Is it really that hard to take care of DVDs that one borrows from the library? A while back I started to borrow a whole lot from various libraries throughout Maine through interlibrary loan. The primary goal was that I could get through my list of movies that I always meant to see but never got around to. My secondary goal was to get through my Netflix DVD queue as soon as possible so I can switch to the streaming service. Besides, it’s free and since I bought the new car I’ve been apprehensive about going out and spending money. (I haven’t been great about that last point but that’s a subject for another day.)
The problem is that libraries doesn’t have the resources that Netflix has to ensure that their DVDs work as much of the time as they do. Also, considering that using the library is free that opens it to all types of people. I suppose that means statistically that includes the careless. Still, you can’t just ruin DVDs through neglect. You have to actively through them around or at the very least place them label-side up on a rough service. So far all of the discs I’ve received through the library came in cases so that really shouldn’t be an issue.
But it is. It’s really frustrating when I’m in the middle of a movie or a T.V. show and my DVD player keeps stopping every five to ten minutes with a message on my screen saying “Unable to read disc.” That might be a slight exaggeration when it comes to frequency but it certainly feels like it. Today I was trying to watch season four of Babylon 5 when I couldn’t make it through a string of episodes without this happening. I can only imagine what my neighbor in the apartment downstairs thought if he heard me cursing at my T.V.
I tried playing devil’s advocate with myself earlier and telling myself that I shouldn’t complain about a free service. Then I reminded myself that while I’m not paying any fees to the library directly a good portion of their funding comes from public money. More importantly, this isn’t an issue about the service. It’s about people respecting other people’s property. As pissed off as I get when my viewing is constantly interrupted it shouldn’t be because of other people damaging goods that are supposed to be available to us all.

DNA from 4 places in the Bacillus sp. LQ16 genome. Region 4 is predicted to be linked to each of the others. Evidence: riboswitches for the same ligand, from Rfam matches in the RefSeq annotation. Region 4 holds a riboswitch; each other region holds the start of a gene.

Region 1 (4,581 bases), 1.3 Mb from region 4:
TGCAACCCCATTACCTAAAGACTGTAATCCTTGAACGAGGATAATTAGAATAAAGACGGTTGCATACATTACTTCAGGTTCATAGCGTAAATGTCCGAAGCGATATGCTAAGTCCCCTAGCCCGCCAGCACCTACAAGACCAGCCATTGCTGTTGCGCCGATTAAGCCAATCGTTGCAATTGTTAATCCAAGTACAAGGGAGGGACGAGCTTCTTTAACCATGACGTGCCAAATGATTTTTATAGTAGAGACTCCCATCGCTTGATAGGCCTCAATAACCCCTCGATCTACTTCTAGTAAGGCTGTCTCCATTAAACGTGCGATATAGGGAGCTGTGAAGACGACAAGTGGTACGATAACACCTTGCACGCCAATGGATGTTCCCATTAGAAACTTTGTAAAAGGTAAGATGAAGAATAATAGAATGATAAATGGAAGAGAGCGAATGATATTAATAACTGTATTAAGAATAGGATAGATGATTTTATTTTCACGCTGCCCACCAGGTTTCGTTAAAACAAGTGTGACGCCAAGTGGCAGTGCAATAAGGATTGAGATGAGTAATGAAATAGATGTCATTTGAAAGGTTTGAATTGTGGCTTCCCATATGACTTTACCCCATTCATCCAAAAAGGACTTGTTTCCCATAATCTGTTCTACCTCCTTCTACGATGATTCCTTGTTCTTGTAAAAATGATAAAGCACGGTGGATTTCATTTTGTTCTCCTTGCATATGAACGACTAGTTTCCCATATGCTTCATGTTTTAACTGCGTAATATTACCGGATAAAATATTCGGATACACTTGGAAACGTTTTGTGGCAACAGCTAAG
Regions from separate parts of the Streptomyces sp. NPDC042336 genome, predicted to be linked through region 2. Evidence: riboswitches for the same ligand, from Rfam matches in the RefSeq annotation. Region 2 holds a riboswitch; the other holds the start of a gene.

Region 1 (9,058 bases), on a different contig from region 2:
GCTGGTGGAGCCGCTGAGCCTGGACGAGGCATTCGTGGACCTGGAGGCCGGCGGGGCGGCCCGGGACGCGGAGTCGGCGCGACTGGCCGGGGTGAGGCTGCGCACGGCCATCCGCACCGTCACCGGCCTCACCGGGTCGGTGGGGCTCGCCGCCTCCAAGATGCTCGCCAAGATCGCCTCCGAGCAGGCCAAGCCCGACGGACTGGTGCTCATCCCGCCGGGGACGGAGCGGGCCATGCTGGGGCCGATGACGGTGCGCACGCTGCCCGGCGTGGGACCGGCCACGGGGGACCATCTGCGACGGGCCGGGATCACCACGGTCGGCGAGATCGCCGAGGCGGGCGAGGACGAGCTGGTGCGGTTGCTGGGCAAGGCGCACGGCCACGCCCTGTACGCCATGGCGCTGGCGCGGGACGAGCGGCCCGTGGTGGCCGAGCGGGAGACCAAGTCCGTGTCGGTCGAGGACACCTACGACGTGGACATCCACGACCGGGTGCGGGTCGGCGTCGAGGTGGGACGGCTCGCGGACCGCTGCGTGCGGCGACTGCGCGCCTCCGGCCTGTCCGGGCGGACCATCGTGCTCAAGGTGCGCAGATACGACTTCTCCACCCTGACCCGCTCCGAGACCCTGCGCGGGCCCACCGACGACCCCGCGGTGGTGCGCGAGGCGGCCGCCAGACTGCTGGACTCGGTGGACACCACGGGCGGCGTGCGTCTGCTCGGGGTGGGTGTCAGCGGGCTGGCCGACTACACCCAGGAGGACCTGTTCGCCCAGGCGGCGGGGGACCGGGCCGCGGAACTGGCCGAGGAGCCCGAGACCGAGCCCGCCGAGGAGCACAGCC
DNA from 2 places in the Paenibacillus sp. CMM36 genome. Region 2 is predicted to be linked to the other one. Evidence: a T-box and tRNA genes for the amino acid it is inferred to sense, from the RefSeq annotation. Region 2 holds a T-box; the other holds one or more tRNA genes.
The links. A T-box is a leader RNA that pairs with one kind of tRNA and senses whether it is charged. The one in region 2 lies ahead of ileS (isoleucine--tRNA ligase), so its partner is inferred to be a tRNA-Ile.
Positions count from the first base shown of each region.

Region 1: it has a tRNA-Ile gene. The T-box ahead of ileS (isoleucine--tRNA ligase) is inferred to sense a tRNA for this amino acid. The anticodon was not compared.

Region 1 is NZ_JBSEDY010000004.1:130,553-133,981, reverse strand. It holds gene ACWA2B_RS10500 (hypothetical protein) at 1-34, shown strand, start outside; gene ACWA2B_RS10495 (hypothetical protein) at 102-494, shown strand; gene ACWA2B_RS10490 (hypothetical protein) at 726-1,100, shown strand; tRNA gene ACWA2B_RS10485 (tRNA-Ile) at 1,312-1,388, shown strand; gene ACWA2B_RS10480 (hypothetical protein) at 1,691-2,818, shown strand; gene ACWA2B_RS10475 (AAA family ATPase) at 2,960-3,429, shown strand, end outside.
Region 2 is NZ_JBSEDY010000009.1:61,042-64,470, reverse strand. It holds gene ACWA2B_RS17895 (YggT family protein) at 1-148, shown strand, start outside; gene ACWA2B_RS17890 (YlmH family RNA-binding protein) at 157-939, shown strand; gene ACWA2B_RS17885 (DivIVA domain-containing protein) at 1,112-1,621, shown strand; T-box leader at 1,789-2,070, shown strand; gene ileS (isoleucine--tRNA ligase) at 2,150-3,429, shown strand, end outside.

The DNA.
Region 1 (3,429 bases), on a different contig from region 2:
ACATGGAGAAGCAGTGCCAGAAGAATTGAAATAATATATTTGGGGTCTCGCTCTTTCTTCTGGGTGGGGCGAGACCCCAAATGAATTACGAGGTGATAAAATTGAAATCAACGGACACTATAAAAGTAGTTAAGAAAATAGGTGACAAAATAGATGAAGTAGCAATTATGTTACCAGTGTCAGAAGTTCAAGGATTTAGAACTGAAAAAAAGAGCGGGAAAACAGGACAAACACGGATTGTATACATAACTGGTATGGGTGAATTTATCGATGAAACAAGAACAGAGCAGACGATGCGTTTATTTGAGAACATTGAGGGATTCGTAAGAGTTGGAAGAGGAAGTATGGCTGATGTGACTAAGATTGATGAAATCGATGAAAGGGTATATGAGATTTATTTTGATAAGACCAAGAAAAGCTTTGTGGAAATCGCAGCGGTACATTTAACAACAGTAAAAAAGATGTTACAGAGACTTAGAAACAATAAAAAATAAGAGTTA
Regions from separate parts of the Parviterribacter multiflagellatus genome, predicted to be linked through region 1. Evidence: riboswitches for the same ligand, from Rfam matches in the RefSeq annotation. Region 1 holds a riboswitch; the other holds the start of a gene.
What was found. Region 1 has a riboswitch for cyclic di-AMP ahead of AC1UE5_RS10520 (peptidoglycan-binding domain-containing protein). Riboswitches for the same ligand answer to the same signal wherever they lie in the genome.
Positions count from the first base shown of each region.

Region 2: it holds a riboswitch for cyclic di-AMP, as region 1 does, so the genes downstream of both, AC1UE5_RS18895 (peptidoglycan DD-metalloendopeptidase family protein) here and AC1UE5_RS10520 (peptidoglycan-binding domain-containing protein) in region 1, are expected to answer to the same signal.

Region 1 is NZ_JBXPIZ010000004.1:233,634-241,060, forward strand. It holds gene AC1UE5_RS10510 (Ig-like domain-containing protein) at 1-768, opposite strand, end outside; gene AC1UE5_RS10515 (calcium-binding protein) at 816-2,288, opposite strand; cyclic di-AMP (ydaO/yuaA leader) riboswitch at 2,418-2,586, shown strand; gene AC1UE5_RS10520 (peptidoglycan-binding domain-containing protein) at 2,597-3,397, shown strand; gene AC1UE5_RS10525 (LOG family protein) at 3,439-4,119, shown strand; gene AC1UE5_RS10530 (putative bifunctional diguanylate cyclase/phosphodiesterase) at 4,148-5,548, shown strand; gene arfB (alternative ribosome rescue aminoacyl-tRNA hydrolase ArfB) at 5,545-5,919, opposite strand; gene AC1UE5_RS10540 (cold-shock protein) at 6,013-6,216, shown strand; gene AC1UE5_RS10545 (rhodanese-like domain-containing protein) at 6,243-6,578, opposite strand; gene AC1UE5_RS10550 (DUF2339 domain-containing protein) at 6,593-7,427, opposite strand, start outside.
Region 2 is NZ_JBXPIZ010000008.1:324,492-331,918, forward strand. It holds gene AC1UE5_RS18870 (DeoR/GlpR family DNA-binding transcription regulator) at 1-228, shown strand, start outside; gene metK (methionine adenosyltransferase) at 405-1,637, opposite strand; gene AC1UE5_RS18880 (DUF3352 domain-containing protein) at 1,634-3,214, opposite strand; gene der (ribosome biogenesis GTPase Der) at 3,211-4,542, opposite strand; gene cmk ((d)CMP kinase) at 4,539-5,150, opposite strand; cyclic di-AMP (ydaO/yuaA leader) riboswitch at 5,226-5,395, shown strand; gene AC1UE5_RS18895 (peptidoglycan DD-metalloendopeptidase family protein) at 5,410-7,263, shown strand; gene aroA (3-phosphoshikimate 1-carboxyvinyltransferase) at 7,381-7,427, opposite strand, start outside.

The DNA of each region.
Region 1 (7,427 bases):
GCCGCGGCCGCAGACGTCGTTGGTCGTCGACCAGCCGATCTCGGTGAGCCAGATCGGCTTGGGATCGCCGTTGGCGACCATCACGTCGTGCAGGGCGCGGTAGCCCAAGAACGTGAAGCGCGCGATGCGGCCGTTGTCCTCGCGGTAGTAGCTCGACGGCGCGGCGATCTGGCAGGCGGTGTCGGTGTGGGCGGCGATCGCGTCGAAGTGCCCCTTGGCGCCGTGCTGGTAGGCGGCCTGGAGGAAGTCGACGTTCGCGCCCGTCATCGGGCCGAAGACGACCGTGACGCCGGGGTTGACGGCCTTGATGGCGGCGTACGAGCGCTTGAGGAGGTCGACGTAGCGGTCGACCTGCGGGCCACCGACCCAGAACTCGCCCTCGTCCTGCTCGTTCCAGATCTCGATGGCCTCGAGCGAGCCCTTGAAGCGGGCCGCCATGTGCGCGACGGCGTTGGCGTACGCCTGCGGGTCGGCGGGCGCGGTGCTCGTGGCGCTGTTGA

I’m not offering any solutions. I can’t think of any, anyway. Maybe the libraries have something in place that prevents certain people from mistreating their items. The problem is that while it may be easy to tell somebody that they owe you a fine for damaging something it’s very difficult to enforce it. I remember this from when I worked at a video store. You can’t even prove who it was that damaged the disc in the first place. In the case of a video store anybody who rented a damaged disc gets a refund. In the case of borrowing from the library there’s no refund because there was no payment at the time of the transaction. However there was still the time wasted and the corresponding mental anguish.
The answer, then, isn’t structural. People need to pay more attention to what they’re doing and take care of the things they borrow. In other words, people need to be more responsible. My blog post isn’t going to get the word out that much. Perhaps libraries might benefit from some sort of campaign?